I braved another attempt at a Sam Loyd puzzle.
“Here is a pretty problem which I figured out during a ride from Bixley to Quixley astride of a razor-back mule. I asked Don Pedro if my steed had another gait, and he said it had but that it was much slower, so I pursued my journey at the uniform speed as shown in the sketch.
To encourage Don Pedro, who was my chief propelling power, I said we would pass through Pixley, so as to get some liquid refreshments; and from that moment he could think of nothing but Pixley. After we had been traveling for forty minutes I asked how far we had gone, and he replied: “Just half as far as it is to Pixley.” After creeping along for seven miles more I asked: “How far is it to Quixley?” and he replied as before: “Just half as far as it is to Pixley.”
We arrived at Quixley in another hour, which induces me to ask you to figure out the distance from Bixley to Quixley.”
I was disconcerted by what I thought was extraneous information and wondered if I had misunderstood his narrative again.
See the Bixley to Quixley Puzzle
A glutton for punishment I considered another Sam Loyd puzzle:
“Three men had a tandem and wished to go just forty miles. It could complete the journey with two passengers in one hour, but could not carry the three persons at one time. Well, one who was a good pedestrian, could walk at the rate of a mile in ten minutes; another could walk in fifteen minutes, and the other in twenty. What would be the best possible time in which all three could get to the end of their journey?”
See the Tandem Bicycle Puzzle.
In my search for new problems I came across this one from Martin Gardner:
“A square formation of Army cadets, 50 feet on the side, is marching forward at a constant pace [see Figure]. The company mascot, a small terrier, starts at the center of the rear rank [position A in the illustration], trots forward in a straight line to the center of the front rank [position B], then trots back again in a straight line to the center of the rear. At the instant he returns to position A, the cadets have advanced exactly 50 feet. Assuming that the dog trots at a constant speed and loses no time in turning, how many feet does he travel?”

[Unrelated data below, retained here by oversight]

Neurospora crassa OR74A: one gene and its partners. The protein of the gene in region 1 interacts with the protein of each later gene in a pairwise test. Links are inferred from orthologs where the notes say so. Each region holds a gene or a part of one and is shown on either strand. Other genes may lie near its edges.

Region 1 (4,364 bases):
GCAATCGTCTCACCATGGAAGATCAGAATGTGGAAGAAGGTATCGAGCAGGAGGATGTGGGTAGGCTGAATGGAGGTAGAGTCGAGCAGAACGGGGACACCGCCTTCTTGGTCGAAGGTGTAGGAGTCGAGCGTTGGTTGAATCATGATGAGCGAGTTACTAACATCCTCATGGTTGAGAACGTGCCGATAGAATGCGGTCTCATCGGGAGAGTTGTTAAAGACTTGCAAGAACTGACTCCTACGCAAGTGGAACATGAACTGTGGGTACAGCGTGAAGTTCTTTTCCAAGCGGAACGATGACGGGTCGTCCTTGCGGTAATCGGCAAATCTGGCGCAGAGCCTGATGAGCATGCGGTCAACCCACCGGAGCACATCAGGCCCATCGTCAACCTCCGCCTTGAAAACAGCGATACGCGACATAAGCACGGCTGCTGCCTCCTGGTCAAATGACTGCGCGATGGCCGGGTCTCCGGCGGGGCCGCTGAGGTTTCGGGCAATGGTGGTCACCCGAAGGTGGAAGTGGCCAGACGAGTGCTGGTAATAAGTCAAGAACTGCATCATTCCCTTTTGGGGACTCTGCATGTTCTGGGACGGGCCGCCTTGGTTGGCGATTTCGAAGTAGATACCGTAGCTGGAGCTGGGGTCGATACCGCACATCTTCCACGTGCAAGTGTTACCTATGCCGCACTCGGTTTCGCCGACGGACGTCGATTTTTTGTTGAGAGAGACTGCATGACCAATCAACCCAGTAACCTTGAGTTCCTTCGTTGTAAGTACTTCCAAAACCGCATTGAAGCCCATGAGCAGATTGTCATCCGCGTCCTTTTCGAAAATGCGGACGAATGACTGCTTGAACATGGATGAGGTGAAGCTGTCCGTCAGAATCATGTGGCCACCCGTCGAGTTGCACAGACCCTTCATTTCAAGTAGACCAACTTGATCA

Gardner gives a follow-up problem that is virtually impossible:
“If you solve this problem, which calls for no more than a knowledge of elementary algebra, you may wish to tackle a much more difficult version proposed by the famous puzzlist Sam Loyd. Instead of moving forward and back through the marching cadets, the mascot trots with constant speed around the outside of the square, keeping as close as possible to the square at all times. (For the problem we assume that he trots along the perimeter of the square.) As before, the formation has marched 50 feet by the time the dog returns to point A. How long is the dog’s path?”
See the Marching Cadets and Dog Problem.